Market Center merchants elect Levi president

West-side shopkeepers angered by ex-leader's support for city seizure

Economic development

May 11, 2000|By Tom Pelton | Tom Pelton,SUN STAFF

At a time when merchants on the west side of downtown Baltimore are facing displacement and disruptions from $350 million in construction projects, the local merchants association elected a new leader yesterday who pledged to fight for the protection of small businesses.

The Market Center Merchants Association voted 13-7 to select Alvin Levi, owner of the 55-year-old family-run Howard Street Jewelers at 112 N. Howard St., to replace developer Milton Rosenbaum, who had been the group's president for 10 years.

Rosenbaum, former owner of Hosiery World at 211 W. Saratoga St., angered some members of the organization by not speaking out for merchants whose shops will be condemned by the city and by failing to tell members that he was seeking city approval for his own 10,000-square-foot retail complex at Eutaw and Saratoga streets.

Kristy Park, a member of the group's board and co-owner of Fayette General Discount at 204 W. Fayette St., said she voted for Levi because she was upset that Rosenbaum never disclosed his interest in the $1 million project.

Rosenbaum's project would be built on vacant land at the southeast corner of Eutaw and Saratoga and would not displace any shops. But in March 1999, he testified in favor of a city law that allows the condemnation of more than 100 buildings in an adjacent 18-block area on the west side of downtown.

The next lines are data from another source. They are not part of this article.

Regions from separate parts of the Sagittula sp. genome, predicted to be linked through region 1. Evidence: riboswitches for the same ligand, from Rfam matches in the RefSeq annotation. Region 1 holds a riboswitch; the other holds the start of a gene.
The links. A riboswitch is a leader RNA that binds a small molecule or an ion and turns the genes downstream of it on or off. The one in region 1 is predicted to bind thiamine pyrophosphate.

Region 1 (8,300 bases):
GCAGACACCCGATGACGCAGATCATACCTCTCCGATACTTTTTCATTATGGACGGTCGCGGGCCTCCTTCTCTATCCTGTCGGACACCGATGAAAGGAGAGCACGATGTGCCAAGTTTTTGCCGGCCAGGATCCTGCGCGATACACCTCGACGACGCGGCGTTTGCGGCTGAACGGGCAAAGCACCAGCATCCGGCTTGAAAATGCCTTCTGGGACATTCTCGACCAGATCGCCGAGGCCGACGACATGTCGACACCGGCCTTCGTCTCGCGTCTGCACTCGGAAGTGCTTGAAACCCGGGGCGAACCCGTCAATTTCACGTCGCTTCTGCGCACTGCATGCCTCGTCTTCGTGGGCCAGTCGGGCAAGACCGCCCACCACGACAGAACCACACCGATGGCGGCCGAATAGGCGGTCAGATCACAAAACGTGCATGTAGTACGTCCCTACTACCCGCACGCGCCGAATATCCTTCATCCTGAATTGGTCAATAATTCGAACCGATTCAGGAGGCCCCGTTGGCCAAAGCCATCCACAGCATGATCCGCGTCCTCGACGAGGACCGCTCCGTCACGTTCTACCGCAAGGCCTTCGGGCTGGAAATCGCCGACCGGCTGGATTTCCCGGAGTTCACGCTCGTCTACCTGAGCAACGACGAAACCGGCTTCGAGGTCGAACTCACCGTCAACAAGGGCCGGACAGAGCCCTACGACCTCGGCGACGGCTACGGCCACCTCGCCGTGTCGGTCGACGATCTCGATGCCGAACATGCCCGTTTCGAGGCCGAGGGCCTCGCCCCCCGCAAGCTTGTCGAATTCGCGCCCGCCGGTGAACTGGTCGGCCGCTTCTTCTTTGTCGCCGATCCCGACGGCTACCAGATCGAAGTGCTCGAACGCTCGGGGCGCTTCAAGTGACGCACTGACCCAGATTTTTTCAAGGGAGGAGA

"Milt Rosenbaum made merchants very unhappy because he never raised any concerns about the average merchants who will be displaced," said Park. "When he spoke, he was speaking for himself."

Levi, 53, was president of the Downtown Merchants Association from 1975 to 1990. A write-in candidate for association president, Levi will take office Tuesday.

"During his 10-year term, I think Milt Rosenbaum was an outstanding president, whose participation and leadership will be greatly missed," Levi said.

Levi said he also favors the west-side urban renewal project, but wants to protect merchants by asking the city to require developers to sign contracts stipulating that they will enable pedestrian access to shops during construction.

Rosenbaum has said he faced no conflict of interest in his project and did nothing wrong by not disclosing his project to the association.

Rosenbaum said yesterday that he resigned from the association after the election because he is retiring from his retail business and had no more interest in the group.

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